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Global carbon credit market seen tripling this year

Global carbon credit market seen tripling this year
WASHINGTON - Worldwide trading of credits in carbon dioxide emissions linked to global warming is poised to more than triple this year to an estimated 67 million tonnes as companies prepare for the Kyoto treaty to limit carbon pollution, the World Bank said.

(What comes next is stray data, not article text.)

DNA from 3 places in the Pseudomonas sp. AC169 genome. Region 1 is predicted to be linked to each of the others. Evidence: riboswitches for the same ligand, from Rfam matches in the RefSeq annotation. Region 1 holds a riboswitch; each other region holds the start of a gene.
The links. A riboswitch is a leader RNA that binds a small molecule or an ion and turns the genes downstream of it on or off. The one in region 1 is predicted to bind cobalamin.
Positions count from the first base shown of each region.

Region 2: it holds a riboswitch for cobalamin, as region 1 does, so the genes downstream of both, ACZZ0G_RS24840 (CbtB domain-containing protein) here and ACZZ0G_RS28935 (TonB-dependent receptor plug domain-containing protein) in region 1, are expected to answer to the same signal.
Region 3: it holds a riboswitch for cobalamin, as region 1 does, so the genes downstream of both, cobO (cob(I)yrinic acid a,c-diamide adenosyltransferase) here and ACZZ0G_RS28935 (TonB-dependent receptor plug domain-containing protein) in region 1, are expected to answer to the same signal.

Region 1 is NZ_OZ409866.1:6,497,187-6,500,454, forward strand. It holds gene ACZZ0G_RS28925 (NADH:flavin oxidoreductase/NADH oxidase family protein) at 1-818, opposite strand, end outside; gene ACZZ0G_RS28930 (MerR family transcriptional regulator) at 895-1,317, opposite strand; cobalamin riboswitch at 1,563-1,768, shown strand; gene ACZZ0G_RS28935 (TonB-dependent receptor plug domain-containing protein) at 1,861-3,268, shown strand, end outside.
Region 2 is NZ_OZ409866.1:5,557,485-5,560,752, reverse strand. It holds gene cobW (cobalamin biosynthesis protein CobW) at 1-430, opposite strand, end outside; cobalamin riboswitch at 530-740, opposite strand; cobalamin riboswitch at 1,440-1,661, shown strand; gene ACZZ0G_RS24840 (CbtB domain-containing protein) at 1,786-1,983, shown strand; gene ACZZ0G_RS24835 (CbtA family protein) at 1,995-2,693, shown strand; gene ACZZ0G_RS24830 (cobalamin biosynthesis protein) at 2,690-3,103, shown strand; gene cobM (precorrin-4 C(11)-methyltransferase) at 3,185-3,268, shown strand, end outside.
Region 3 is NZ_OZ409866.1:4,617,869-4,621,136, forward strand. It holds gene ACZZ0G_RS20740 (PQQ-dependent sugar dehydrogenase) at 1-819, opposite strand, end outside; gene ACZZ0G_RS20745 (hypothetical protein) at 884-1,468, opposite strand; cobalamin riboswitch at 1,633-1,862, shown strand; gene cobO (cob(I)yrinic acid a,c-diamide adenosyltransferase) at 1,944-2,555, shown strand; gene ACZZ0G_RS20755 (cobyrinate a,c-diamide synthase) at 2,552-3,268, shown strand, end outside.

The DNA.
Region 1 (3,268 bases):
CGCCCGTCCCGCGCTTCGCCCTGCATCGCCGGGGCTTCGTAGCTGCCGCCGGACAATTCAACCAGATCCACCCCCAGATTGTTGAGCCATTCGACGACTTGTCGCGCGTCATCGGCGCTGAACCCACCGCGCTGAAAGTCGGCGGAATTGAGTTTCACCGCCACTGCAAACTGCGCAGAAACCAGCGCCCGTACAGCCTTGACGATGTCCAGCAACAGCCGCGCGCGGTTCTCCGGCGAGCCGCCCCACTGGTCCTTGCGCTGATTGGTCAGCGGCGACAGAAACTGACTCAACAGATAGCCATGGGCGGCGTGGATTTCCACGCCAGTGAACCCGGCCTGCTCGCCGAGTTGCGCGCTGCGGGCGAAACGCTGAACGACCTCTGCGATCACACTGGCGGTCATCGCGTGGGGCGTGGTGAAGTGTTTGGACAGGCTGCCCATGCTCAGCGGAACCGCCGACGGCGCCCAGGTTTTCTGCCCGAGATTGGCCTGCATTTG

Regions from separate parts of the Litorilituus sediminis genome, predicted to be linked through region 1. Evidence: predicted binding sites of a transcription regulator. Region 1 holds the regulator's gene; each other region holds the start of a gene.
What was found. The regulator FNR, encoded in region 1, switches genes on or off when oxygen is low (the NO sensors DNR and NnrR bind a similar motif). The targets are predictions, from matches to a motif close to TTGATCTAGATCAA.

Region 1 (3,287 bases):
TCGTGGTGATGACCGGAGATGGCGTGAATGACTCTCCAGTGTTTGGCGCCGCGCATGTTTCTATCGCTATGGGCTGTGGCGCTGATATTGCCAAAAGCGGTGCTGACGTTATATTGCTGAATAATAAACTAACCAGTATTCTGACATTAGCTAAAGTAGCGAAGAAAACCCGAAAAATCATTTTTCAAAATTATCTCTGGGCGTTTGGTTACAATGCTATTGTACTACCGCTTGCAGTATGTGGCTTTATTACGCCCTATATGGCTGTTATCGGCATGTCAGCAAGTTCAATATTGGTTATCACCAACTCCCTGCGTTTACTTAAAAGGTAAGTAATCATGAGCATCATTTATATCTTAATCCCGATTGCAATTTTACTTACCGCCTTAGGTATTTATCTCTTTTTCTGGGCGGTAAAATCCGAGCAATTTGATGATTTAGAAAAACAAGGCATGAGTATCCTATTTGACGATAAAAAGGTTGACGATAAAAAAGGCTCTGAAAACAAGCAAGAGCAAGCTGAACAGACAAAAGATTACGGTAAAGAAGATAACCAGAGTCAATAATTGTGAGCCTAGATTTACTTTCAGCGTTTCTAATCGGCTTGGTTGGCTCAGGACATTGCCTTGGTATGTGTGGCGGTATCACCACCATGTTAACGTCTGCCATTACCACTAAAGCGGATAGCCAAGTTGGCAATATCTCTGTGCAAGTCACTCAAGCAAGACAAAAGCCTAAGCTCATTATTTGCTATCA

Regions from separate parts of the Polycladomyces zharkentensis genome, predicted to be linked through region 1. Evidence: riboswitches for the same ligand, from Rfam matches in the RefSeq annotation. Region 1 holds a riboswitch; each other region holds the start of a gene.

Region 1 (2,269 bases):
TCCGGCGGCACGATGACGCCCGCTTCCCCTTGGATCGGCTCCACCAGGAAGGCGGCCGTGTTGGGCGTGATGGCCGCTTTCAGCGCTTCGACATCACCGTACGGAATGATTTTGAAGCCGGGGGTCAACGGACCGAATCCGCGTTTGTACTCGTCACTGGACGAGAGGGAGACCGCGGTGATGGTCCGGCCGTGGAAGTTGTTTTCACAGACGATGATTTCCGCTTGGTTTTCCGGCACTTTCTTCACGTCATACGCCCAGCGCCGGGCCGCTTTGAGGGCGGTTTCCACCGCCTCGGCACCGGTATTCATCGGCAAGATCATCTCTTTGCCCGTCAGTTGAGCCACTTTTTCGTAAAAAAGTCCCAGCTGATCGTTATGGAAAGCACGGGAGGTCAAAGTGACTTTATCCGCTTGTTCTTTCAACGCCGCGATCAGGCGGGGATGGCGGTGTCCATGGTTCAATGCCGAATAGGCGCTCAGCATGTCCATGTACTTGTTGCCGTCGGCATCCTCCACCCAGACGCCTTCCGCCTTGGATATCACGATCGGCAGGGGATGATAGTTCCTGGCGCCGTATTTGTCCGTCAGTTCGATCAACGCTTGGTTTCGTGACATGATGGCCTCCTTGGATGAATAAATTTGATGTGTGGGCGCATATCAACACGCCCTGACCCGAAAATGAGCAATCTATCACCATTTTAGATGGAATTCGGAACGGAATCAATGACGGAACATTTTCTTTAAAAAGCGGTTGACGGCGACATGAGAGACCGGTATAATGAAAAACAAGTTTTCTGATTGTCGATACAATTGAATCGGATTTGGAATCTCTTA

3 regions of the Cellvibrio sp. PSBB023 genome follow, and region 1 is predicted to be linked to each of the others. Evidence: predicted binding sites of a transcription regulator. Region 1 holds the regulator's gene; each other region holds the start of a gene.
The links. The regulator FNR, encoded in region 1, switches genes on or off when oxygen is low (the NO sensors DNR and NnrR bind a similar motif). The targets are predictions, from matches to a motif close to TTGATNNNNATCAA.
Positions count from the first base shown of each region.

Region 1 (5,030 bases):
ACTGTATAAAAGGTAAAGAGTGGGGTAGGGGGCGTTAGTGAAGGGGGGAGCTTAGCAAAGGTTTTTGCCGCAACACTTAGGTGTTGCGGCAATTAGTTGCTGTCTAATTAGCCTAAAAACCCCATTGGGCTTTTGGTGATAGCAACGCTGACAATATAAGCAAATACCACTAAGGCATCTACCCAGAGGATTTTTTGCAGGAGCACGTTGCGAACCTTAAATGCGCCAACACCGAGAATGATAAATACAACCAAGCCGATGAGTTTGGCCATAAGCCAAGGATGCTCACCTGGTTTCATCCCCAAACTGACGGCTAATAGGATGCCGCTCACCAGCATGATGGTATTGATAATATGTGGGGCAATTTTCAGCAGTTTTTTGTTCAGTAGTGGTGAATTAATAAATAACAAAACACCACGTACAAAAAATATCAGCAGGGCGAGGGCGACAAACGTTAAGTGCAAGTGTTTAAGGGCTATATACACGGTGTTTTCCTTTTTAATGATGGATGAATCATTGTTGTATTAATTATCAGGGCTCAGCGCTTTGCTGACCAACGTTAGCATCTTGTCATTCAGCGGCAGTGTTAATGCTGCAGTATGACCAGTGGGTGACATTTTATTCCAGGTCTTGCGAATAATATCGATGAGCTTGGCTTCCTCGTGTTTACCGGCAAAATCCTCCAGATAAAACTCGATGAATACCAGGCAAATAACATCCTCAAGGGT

However, relatively few carbon traders in the new market are yet willing to do business with Third World nations, the bank said in a study. Emissions trading has been ramping up in Britain, Denmark, Japan and the European Union as companies that curb emissions of heat-trapping carbon try to cash in. A trading scheme typically establishes a pollution limit, then allows companies that cut emissions to sell credits to firms unable to meet required reductions. Carbon dioxide, generated by power plants and automobiles, is widely considered the worst of the pollutants linked to heat-trapping gases. The United States, which emits about one-third of the developed world\'s man-made greenhouse gases, has so far rejected a national emissions trading scheme for carbon dioxide. Ken Newcombe, manager of carbon finance at the World Bank, said the carbon trading market is rapidly growing and will more than triple this year to about 67 million tonnes. It should expand to a \"multi-billion dollar\" market within seven years, he said. An estimated $500 million worth of carbon emissions - representing roughly 200 million tonnes - have changed hands since trading began in 1996, Newcombe told reporters. The bank has launched a special carbon fund to encourage public and private investment in carbon reduction projects in developing nations in preparation for the Kyoto Treaty. The Kyoto pact requires developed nations to cut emissions by about 5 percent from 1990 levels by 2012. UP TO $16 A TONNE The fund invests in cleaner technologies in the Third World to reduce greenhouse gas emissions. The certified reductions or credits can be used by companies that invested in the World Bank fund for meeting their Kyoto Treaty requirements or for trading. So far, the bank has participated in 26 projects with emission reduction purchases averaging $3 to $4 per tonne, Newcombe siad. Projects include a wind farm in Costa Rica, a hydroelectric project in Chile and reforestation of worn-out farmland in Romania. \"A major challenge is to encourage private companies to invest more heavily in developing countries for greenhouse gas reductions, especially through projects that benefit the developing world\'s poorer communities,\" Newcombe said. Rich Rosenweig, a carbon specialist with Natsource, said prices for carbon trading in the open market have been as high as $16 per tonne in recent weeks. While the market is growing, Rosenweig said most U.S. companies have remained on the sidelines. \"Until Congress looks at this, you won\'t see a significant U.S. market,\" he said. However, a new California law requiring automakers to cut emissions in vehicles sold within the state could trigger interest in carbon trading, Rosenweig said. The Bush administration, which rejected the Kyoto treaty to curb emissions as too costly to the economy, is fighting the California law. The White House instead endorsed a voluntary plan to slow the growth of some global warming gases but not carbon dioxide. U.S. environmental groups have criticized the administration\'s approach, saying mandatory carbon reductions are needed to slow global warming. Some of the companies already trading carbon emissions include Britain\'s BP Plc, Canada\'s TransAlta Corp., Norway\'s Statoil ASA, Japan\'s Mitsubishi Corp. and DuPont Co. Story by Julie Vorman REUTERS NEWS SERVICE
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